Should we, as pagans, even worry about this connection and perception? As a rule, I think not. At least, not any more than we worry about any other mistaken connection. Of those who are commercially psychic, I wonder how many of them are pagan? Enough to worry about? Maybe, but I don’t think that the majority of them are publicly professing to be pagan. So then, is there really damage being done to the pagan community by commercial psychics?
These are interesting questions, and I hope that other pagan news and commentary sources continue this discussion.
It’s been a while since I’ve posted, but I haven’t gone away! The end of the year is always very busy, what with holidays and birthdays in my family. But things have settled down again, and I thought I’d get back into the habit of updating with Pagan Blog Prompts.
From what I gather, they’re following along with the Pagan Blog Project, which takes a letter of the alphabet as a prompt. This week’s letter is ‘D’, and the topic is ‘Divination’.
My favorite form of divination is the tarot. I’ve gotten really lax about practicing, but my enthusiasm is returning. In fact, yesterday, Bridey and I met with a new person interested in joining our local Circle, who reads, and that interest piqued my own.
I have always had great success with the tarot. I use the Medieval Scapini Tarot most often. I’ve used other decks, but this one reads best for me. I used to read every couple of weeks, and could track changes I always write down the spread and put it in a journal so that I can see what things have happened. I’ve read for others as well, and seemed to be pretty accurate. I love that there is so much information in a spread.
Our local circle was hosting a tarot class each month, using the Rider-Waite deck, but we’ve gotten away from that. We’d take 3 or 4 cards from the deck and write everything we could see or feel or get form the card, then share those observations, then look up the traditional meanings. It was a really good exercise – a fun way to learn to read intuitively. I was surprised at how often my intuition corresponded to what the traditional indications were, and surprised by some of the ones that didn’t match up! It’s been an interesting study to compare the imagery between the RW deck and my deck. Some of the images are similar; others are completely different. I plan to go back and use my deck alone in the same manner, and see how my intuition with it compares to the RW deck.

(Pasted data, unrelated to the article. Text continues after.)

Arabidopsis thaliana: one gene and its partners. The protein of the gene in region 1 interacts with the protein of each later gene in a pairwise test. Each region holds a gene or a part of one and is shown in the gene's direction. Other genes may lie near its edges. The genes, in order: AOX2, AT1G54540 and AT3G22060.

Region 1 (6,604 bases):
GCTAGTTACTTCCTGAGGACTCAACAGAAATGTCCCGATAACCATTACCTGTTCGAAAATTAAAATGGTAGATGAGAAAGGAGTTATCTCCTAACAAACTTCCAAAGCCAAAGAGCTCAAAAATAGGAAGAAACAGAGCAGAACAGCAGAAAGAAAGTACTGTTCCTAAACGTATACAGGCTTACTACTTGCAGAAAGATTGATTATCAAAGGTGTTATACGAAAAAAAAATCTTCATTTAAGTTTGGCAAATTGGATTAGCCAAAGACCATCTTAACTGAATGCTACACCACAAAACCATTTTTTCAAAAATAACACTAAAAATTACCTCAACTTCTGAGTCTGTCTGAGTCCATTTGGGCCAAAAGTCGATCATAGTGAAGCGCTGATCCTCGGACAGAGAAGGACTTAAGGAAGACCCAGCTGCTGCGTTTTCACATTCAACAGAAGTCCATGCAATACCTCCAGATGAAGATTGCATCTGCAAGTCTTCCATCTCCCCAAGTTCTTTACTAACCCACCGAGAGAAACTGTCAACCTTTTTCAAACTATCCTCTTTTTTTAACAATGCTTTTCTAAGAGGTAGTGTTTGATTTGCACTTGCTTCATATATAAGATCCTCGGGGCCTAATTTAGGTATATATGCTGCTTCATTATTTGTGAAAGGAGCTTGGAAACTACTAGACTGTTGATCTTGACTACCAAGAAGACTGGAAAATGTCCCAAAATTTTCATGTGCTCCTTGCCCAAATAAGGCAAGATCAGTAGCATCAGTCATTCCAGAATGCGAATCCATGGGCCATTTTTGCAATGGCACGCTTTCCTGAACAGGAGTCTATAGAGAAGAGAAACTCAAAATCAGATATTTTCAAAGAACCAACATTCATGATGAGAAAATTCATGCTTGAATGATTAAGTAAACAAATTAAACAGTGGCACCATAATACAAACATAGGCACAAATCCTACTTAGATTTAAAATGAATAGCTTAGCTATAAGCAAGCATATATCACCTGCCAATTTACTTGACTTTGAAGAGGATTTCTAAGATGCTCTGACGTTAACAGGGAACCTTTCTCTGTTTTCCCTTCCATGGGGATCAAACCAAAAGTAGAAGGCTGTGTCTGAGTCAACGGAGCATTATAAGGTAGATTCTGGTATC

I’ve used other methods of divination as well: scrying, pendulum, deep meditation and tasseomancy (tea-leaf reading). I really enjoy tea-leaf reading, but am not very practiced at it. I had some friends over for a tea party some time back, and we practiced our tasseomancy skills, but I haven’t employed this method on any sort of regular basis.
I have a pendulum board, and this is probably the method that I use most often for a ‘quickie’. It’s great for yes/no questions or for a quick response, but less helpful for a more in-depth answer. It took me a log time to get the pendulum and board to work for me. It wasn’t until I made my own pendulum that I saw results.
To make my board, I used a slab of wood from the craft store. The one I chose was unfinished, and had bark on it still. Then I drew out the design I wanted, and used a wood-burning tool to make the design. I used acrylic paint to color, then lightly sanded and sealed it with spray poly.
Scrying… oh, boy… scrying and I don’t get along, LOL. To be honest, I’ve not put much practice into it. We’ve had scrying at two different Sabbat rituals over the last year or so and I have not been successful either time. I do have a scrying mirror, and have tried water scrying and we tried it with leaves once… maybe I just do it wrong! In any case, I am comfortable knowing where my skills are and where they are not!